|Oh I wrote something hopeful again. Fiercely so, I hope. To launch us all on the new year, an occasion that’ll need plenty of rising to. It goes like this:
The time when you don’t need hope is when your hopes have been fulfilled. Hope is for when you don’t have what you need and for when things are not OK. It is the belief that liberation might be possible that motivates you to make it more possible, and pursuing hope even when it doesn’t lead to the ultimate goal can generate changes that matter along the way, including in yourself.
Many people are still trying to figure out what to do; others are doing it. They give me hope, in some portion of humanity, the portion that will resist Trump and defend our ideals. It will be hard. It will be ugly. Our job will be to be embody and protect all of those things most antithetical to authoritarianism, racism, misogyny, kleptocracy, an atmosphere of lies and indifference to science, fact and truth.
|Tight around Trump is a little hate army – not every Trump voter – but tight around him is a little hate army of very cynical, nasty people who took over our government. We have to build a massive Love Army that can take the country and the government back in a better direction. That is completely doable. Because there’s now many more people wanting to get involved
the fundamental nastiness and cynicism that is Trump’s calling card can be overcome by a beautiful, loving, determined opposition. There’s got to be a center of gravity that we hold that continues to insist that the America that we believe in is the real America.
|I want you to ask 5 to 10 friends, family members, co-workers, classmates or neighbors to be part of your Rapid Response Team. Pick a name for it — the “Oak Street Rapid Response Team”, the “Gilmore Girls Fan Club Rapid Response Team”, etc. Set a plan to contact each other online as soon as word goes out on any given day to oppose what Trump and Congress are up to. Your Rapid Response Team will agree with each other to email elected reps, make calls, post on social media, go to protests and/or organize others at work, school or in the neighborhood.
Can you find the feeling you’re having?
I think I had a delayed reaction
to the election last week. I often have emotional reactions a week or two after a traumatic event, as if I’m repressing my own responses until I make sure everyone else is okay. If you know what I’m talking when I call the election traumatic, I don’t have to tell you. If you don’t know what I’m talking when I call the election traumatic, I’m surprised we know each other, but, tell me.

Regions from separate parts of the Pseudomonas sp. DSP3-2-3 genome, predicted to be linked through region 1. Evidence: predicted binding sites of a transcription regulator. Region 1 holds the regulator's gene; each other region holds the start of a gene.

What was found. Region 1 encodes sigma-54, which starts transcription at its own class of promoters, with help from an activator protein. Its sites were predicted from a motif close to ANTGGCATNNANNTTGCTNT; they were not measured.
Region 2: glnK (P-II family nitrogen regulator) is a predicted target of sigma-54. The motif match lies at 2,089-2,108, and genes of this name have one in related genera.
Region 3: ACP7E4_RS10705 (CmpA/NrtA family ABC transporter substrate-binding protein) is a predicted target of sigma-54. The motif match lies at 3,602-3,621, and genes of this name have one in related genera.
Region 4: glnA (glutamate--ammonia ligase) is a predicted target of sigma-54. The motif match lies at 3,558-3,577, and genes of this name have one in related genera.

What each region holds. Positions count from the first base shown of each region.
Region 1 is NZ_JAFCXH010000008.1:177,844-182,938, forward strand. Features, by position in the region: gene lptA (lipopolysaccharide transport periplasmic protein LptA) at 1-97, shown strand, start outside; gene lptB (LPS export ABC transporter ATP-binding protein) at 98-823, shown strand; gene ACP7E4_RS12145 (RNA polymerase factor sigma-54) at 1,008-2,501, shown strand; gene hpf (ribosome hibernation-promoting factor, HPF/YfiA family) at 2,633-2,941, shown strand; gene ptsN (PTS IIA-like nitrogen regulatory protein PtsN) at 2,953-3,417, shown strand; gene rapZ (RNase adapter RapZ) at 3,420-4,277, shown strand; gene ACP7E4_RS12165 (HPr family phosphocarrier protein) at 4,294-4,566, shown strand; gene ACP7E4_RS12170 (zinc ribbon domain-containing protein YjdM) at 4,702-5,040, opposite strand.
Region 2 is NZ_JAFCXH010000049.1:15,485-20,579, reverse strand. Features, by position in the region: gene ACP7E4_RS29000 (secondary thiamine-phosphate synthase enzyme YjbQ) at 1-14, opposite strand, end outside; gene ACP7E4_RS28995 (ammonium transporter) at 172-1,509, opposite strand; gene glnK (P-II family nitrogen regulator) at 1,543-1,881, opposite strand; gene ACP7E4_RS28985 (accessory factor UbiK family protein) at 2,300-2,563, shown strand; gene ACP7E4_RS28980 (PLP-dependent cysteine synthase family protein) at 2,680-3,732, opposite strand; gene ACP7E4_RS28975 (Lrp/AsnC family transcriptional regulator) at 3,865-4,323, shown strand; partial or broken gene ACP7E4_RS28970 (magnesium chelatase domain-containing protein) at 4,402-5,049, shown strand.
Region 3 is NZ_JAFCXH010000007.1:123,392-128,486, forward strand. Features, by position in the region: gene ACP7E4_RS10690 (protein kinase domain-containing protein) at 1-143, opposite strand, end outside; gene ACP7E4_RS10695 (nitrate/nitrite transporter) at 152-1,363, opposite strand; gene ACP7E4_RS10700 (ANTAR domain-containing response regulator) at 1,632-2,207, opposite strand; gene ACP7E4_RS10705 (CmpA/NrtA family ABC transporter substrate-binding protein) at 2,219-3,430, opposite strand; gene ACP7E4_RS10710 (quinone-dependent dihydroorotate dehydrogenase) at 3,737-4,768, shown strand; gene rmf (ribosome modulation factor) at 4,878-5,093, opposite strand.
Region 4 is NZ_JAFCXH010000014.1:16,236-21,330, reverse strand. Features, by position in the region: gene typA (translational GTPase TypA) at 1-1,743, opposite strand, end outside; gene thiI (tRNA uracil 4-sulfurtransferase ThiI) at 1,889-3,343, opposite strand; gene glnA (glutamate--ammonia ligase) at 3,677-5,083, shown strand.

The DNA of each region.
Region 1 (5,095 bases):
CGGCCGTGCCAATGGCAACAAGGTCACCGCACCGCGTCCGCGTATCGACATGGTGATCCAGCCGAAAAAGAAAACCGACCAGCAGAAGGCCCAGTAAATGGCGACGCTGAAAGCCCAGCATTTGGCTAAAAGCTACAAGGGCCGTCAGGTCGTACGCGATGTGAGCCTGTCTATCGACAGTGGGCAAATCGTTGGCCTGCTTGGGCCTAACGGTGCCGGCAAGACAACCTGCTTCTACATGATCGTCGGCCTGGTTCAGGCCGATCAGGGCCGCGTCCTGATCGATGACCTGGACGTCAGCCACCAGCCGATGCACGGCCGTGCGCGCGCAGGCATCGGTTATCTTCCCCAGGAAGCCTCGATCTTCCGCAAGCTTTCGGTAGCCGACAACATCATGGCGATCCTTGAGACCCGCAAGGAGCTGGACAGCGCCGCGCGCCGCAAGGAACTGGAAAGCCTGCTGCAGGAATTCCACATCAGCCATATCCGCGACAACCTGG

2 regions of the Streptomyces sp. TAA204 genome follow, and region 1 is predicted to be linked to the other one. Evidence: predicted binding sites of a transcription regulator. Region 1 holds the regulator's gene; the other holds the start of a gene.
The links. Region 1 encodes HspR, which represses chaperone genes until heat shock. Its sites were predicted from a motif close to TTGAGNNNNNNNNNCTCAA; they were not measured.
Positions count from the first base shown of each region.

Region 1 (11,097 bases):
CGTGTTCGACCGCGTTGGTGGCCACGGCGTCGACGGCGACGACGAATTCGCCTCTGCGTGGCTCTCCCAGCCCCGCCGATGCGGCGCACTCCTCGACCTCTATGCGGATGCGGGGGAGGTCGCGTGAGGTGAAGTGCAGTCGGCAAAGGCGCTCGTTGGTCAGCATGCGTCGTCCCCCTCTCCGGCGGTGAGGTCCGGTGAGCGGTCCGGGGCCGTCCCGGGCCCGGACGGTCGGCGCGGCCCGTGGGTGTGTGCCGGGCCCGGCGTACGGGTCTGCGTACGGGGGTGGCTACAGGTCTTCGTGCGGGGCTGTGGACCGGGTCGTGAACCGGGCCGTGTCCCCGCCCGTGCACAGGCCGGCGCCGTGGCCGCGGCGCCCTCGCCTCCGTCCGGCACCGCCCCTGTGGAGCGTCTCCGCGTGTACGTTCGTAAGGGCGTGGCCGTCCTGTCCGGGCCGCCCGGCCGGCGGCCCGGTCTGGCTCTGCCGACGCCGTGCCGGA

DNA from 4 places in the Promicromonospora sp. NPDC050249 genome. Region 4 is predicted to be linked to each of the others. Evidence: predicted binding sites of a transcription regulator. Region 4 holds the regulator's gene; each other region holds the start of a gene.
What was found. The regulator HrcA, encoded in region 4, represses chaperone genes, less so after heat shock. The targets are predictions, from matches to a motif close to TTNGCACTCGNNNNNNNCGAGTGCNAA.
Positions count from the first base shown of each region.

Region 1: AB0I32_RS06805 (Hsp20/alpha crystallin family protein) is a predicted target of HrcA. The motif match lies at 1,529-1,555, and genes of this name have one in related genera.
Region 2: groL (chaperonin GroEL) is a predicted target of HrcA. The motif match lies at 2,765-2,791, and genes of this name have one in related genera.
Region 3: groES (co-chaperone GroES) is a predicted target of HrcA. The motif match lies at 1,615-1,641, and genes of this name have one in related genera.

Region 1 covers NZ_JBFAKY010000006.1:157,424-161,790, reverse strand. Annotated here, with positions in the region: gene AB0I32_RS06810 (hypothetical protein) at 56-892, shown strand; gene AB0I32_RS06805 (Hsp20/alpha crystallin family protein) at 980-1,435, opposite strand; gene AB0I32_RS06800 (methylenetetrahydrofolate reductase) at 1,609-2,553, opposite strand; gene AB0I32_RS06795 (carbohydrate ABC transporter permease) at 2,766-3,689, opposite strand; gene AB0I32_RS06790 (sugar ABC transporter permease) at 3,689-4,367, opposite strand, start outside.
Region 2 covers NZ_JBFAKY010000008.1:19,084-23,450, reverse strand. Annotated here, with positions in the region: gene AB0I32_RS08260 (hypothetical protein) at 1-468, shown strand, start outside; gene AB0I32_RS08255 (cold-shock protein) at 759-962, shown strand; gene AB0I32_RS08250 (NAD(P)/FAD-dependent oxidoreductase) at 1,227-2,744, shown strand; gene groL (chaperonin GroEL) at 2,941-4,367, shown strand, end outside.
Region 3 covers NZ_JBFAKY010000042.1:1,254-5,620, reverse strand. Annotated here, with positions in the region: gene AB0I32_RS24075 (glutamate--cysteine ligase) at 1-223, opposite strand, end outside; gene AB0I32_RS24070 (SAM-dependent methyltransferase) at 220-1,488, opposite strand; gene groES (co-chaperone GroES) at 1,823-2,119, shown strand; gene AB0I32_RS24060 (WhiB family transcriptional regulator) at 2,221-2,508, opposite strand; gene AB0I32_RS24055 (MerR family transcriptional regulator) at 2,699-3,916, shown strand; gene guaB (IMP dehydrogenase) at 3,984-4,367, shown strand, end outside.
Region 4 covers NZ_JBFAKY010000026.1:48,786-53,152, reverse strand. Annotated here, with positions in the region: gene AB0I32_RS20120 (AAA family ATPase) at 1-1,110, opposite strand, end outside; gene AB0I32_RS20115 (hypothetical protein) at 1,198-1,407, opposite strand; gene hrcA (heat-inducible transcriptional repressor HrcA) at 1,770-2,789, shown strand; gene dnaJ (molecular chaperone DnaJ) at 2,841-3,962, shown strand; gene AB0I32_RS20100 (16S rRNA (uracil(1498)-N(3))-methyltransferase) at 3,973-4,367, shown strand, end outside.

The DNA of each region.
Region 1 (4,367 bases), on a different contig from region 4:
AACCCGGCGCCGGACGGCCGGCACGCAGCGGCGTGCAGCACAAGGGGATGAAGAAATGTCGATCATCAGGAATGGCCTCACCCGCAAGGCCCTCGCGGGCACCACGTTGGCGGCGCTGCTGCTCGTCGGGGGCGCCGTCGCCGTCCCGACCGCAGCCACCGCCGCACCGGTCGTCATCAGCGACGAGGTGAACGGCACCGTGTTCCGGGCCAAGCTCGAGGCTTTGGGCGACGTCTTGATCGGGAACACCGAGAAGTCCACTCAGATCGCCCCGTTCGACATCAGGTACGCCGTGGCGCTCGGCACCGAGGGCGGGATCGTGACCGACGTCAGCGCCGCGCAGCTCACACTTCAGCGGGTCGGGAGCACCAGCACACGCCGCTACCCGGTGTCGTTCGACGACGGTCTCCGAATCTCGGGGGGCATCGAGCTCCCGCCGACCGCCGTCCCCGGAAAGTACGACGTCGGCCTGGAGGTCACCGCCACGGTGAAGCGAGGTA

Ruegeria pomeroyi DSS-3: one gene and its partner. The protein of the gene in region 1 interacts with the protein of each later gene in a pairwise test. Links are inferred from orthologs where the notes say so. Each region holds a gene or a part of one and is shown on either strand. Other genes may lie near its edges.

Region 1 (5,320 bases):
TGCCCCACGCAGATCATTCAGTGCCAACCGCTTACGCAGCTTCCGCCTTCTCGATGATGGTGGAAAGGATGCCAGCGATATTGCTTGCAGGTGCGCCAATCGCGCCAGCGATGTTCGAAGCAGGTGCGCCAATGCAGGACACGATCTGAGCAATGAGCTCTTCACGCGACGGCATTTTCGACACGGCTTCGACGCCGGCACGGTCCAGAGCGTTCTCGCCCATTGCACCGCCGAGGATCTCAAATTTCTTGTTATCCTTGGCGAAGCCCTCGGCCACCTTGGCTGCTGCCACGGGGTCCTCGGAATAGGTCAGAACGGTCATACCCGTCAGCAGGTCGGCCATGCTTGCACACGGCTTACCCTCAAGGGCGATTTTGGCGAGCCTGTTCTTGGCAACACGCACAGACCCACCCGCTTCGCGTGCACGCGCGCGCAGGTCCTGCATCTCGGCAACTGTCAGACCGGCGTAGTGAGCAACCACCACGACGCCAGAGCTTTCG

Regarding the trauma of the election, here’s one recurring thought, as I articulated to Mattathias Schwartz yesterday:
I think the increasingly bitter lesson we’re all going to learn from here until eternity, is that we have to find a way to make lemonades out of these very sour lemons. Try to find the silver linings of kleptocracy and a biosphere unable to support 10% of the life it used to. You know, etc.
Our country’s lurch toward fascism is going to lead a lot of people to drop some measure of nonsense, reaffirm their core values, and come together in small groups for protection, mutual support, resistance, and survival. It’s definitely leading me.
Can We Talk?
There’s a creative people salon
in Peekskill every first Monday. I didn’t know but now I do. I went this week and I’m glad I did. It was two hours of good people doing good work. The recent election has focused a lot of good people’s attention on what can be called anti-fascism. For: Civil rights, human rights, equality, justice. Against: Trumpism, misogyny, racism, Islamophobia, homophobia, transphobia, plutocracy, kleptocracy, Anti-etc., etc., etc.
The recent election has focused a lot of creative people’s attention. Creative people are in a unique position: what they love most and do best is also one of the strongest forces to entice ordinary people to ground themselves in their own best natures.
Since, in times like these, “the only thing necessary for the triumph of evil is for good men to do nothing,” the fight is not exactly against Trump, but for the conversion of good people from people who do nothing to people who do something. It’s gonna be a whole lot of different somethings. That fight is a cultural, emotional, political, personal fight. Exactly the arenas in which creative people shine the brightest. Creative people will take a leading role in this good fight. At first we won’t quite know what to do or how to do it. But we’ll learn and we’re already working. It’s a process. And it’s good to know the process, right here in Peekskill, has already begun.
Creative people got all kinds of reasons …
This Friday’s installment of Idea Bin is going to be big, huge.
It will include ideas from Monday night, from me and others. And a bunch of items from my own personal big, huge Idea Bin.